27 thoughts on ““A Century Hence”

    1. He’d be amazed at the technological development though he’d be disappointed that roads still exist (with new problems like traffic jams, pollution and increase of road accidents).

      I’m not really sure though if he’d find life today as enjoyable as hoped.

      Perhaps, he’d just utter the last lines of his poem:

      But rise in the morning, perplexed and distressed;
      ‘Twas all but a beautiful vision.

      Liked by 1 person

      1. Sadly, this is true Edmark. Sometimes this world moves too fast for me and I would like to jump off and return to a simpler era, long before technology, fast cars and unsafe drivers … sometimes the day’s events just boggle my mind.


  1. “And scattered the darkness of night.” aggghhhh! I like the night and curse the light pollution.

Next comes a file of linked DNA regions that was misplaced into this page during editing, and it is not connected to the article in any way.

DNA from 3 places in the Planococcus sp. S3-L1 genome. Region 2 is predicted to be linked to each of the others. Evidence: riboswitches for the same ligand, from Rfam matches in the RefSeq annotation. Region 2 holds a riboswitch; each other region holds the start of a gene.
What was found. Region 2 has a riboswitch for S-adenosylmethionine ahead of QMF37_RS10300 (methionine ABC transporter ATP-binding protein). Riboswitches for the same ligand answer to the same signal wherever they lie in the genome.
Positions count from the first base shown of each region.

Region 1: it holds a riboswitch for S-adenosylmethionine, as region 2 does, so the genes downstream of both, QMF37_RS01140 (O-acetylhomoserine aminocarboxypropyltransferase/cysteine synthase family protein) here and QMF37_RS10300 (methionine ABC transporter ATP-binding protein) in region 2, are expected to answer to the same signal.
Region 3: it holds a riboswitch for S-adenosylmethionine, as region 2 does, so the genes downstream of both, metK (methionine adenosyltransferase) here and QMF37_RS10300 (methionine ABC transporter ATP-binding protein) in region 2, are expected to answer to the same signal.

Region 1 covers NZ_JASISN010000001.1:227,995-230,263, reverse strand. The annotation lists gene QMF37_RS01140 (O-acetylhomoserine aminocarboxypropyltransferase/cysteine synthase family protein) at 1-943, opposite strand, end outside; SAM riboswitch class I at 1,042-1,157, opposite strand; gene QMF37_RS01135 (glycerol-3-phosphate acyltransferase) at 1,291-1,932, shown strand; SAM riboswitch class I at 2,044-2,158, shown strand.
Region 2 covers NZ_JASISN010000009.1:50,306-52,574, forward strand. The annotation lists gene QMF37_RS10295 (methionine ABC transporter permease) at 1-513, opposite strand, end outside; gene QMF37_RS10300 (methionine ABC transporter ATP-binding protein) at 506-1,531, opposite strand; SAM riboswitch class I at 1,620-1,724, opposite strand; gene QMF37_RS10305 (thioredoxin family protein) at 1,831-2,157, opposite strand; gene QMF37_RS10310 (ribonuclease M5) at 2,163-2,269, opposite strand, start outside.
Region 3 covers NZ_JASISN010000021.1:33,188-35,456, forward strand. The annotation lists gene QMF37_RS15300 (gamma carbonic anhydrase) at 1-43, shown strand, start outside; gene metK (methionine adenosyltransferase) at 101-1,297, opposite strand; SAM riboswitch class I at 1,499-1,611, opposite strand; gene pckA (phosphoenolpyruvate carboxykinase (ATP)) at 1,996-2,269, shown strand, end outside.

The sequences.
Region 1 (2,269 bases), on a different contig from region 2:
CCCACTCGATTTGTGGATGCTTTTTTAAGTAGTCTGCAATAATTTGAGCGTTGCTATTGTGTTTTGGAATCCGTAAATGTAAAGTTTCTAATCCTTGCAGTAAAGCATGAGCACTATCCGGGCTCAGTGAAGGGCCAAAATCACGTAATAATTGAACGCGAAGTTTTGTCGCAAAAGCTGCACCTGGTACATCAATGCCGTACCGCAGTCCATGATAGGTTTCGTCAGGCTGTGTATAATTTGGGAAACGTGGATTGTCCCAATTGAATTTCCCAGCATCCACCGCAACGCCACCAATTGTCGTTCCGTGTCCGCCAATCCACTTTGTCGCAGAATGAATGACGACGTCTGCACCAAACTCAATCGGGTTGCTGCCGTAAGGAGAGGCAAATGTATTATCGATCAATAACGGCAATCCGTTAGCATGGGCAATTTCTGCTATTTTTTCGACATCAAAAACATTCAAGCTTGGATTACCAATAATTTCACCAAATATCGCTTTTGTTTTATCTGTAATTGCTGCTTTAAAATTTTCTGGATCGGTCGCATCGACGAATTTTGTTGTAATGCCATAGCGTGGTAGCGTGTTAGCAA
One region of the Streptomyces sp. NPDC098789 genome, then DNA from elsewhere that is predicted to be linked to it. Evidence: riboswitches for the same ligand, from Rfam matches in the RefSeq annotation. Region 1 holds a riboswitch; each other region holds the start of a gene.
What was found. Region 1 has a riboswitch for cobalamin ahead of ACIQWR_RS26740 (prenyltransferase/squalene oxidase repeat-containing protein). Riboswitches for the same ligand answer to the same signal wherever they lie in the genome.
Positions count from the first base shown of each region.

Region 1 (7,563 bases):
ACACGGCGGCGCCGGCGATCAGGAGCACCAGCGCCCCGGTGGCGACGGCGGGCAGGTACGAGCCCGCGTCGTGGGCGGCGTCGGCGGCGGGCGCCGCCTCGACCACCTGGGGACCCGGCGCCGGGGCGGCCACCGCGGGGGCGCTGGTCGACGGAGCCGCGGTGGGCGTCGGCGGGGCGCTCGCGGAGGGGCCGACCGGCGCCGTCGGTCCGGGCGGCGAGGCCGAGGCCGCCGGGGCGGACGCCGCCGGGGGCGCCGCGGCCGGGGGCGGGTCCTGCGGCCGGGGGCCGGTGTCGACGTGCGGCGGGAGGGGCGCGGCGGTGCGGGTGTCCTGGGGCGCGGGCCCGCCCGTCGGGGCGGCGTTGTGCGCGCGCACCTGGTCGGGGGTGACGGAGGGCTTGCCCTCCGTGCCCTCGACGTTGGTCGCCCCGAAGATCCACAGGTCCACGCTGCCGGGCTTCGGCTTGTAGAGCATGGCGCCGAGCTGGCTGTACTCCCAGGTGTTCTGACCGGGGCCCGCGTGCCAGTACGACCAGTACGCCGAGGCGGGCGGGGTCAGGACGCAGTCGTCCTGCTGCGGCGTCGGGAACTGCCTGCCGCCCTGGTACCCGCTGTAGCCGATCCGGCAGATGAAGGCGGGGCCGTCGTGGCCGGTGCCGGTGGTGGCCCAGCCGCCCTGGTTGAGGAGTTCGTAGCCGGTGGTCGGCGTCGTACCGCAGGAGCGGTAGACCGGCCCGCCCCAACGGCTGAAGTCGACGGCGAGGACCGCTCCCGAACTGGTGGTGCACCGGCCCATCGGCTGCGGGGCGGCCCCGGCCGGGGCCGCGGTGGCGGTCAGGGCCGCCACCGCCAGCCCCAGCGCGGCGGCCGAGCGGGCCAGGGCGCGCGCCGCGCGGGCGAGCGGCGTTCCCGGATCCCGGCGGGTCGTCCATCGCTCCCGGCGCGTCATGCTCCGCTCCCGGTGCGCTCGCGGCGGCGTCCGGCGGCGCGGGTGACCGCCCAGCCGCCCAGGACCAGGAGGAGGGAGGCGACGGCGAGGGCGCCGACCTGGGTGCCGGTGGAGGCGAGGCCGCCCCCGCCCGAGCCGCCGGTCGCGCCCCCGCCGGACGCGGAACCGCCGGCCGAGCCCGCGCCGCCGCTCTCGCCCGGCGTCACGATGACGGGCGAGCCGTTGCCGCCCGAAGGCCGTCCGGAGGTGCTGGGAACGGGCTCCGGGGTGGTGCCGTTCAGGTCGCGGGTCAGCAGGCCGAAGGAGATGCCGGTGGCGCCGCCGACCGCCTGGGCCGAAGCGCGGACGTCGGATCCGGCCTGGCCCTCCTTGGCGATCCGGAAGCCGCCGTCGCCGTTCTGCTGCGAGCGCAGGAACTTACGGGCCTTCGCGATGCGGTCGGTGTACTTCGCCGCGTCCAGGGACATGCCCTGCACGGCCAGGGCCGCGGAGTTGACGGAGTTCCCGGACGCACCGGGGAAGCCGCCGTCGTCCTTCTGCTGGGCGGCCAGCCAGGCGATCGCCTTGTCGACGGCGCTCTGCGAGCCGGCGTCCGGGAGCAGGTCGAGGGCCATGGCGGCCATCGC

In the day there is but one star and it is far to bright to appreciate. But at night, in a dark area, the billions of distant stars are like sand across the sky. We build are marvelous cities and scatter the darkness of the night and forget the beautiful night sky above our heads (which are pointed down at our phones). Let the day be bright and the night be dark.

    Liked by 2 people

  2. With the new motive power, one man could do more
    Than fifty, without it, could do;

    Prophetic. But unless a replacement for oil is found — and fast — we’ll all be reverting to starving serfdom, by and by….

    Liked by 1 person

      1. No borders, no trade wars, and no immigration issues – they’d all be Americans! Which, honestly, would be more of an issue for the Canadians since they aren’t illegally immigrating to the US, but anyone south of the border appears to want to come to the US so that makes the solution to that problem easy to solve.


      2. LOL…yeah, they are clearly the problem. 😉 The reality is the neighbors the north aren’t really the problem, but they are probably an unintended victim.


      3. Bit like Australia. We are supposed to be the closest Ally of the US. And we haven’t had a US ambassador appointed since the new US Administration. Makes you understand that we don’t actually rate at all from a US point of view.

        Liked by 1 person